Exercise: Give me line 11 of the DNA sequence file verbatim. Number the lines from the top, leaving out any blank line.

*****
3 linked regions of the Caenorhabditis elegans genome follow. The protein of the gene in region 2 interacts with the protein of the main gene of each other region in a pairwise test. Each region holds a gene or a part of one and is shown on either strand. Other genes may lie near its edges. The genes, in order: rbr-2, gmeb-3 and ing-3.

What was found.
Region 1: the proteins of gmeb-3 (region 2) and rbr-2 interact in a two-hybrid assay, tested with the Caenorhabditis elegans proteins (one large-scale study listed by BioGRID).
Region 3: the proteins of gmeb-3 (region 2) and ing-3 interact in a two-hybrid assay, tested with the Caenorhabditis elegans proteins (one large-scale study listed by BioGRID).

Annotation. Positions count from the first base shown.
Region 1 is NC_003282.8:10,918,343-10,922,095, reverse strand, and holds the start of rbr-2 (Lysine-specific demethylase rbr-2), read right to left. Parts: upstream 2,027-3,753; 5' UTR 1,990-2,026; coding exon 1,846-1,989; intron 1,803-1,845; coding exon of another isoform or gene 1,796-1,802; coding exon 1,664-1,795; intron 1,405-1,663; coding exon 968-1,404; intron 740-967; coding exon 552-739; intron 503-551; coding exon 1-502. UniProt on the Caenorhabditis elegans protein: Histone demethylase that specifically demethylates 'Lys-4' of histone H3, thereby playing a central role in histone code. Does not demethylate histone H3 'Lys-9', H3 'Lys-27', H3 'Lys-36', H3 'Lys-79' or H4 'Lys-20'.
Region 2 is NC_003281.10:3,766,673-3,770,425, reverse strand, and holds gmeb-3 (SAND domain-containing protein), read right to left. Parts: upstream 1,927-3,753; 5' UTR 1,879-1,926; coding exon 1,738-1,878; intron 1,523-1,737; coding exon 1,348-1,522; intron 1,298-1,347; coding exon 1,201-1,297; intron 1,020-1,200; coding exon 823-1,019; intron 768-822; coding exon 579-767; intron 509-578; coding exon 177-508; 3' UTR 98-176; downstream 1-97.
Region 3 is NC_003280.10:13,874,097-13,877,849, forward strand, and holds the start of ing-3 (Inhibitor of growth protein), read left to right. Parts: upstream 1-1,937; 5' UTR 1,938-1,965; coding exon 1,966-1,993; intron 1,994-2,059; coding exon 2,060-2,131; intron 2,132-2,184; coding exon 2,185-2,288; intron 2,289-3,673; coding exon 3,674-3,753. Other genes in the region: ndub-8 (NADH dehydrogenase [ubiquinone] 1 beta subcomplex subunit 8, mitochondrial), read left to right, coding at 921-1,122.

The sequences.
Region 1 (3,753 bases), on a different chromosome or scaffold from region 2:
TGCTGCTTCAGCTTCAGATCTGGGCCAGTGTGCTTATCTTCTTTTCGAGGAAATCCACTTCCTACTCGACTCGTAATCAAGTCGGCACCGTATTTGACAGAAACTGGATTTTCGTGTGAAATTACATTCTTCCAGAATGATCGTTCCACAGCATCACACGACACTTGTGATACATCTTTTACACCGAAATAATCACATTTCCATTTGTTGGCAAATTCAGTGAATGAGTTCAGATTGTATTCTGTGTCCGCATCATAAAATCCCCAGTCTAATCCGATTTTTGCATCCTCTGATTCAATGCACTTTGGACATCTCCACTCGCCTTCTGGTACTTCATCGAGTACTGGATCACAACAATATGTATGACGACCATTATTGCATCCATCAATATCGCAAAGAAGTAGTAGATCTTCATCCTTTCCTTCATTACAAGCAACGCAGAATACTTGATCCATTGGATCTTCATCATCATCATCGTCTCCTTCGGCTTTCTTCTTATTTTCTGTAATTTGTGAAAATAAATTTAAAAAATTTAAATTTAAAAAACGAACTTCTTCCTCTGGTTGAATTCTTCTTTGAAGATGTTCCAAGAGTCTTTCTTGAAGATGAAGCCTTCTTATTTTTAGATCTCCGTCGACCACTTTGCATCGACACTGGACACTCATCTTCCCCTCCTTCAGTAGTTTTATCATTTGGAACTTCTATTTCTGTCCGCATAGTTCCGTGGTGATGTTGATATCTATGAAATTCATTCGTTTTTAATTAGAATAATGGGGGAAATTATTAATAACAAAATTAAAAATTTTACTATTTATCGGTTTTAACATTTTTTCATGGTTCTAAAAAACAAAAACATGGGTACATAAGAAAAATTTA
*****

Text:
TGCTGCTTCAGCTTCAGATCTGGGCCAGTGTGCTTATCTTCTTTTCGAGGAAATCCACTTCCTACTCGACTCGTAATCAAGTCGGCACCGTATTTGACAGAAACTGGATTTTCGTGTGAAATTACATTCTTCCAGAATGATCGTTCCACAGCATCACACGACACTTGTGATACATCTTTTACACCGAAATAATCACATTTCCATTTGTTGGCAAATTCAGTGAATGAGTTCAGATTGTATTCTGTGTCCGCATCATAAAATCCCCAGTCTAATCCGATTTTTGCATCCTCTGATTCAATGCACTTTGGACATCTCCACTCGCCTTCTGGTACTTCATCGAGTACTGGATCACAACAATATGTATGACGACCATTATTGCATCCATCAATATCGCAAAGAAGTAGTAGATCTTCATCCTTTCCTTCATTACAAGCAACGCAGAATACTTGATCCATTGGATCTTCATCATCATCATCGTCTCCTTCGGCTTTCTTCTTATTTTCTGTAATTTGTGAAAATAAATTTAAAAAATTTAAATTTAAAAAACGAACTTCTTCCTCTGGTTGAATTCTTCTTTGAAGATGTTCCAAGAGTCTTTCTTGAAGATGAAGCCTTCTTATTTTTAGATCTCCGTCGACCACTTTGCATCGACACTGGACACTCATCTTCCCCTCCTTCAGTAGTTTTATCATTTGGAACTTCTATTTCTGTCCGCATAGTTCCGTGGTGATGTTGATATCTATGAAATTCATTCGTTTTTAATTAGAATAATGGGGGAAATTATTAATAACAAAATTAAAAATTTTACTATTTATCGGTTTTAACATTTTTTCATGGTTCTAAAAAACAAAAACATGGGTACATAAGAAAAATTTA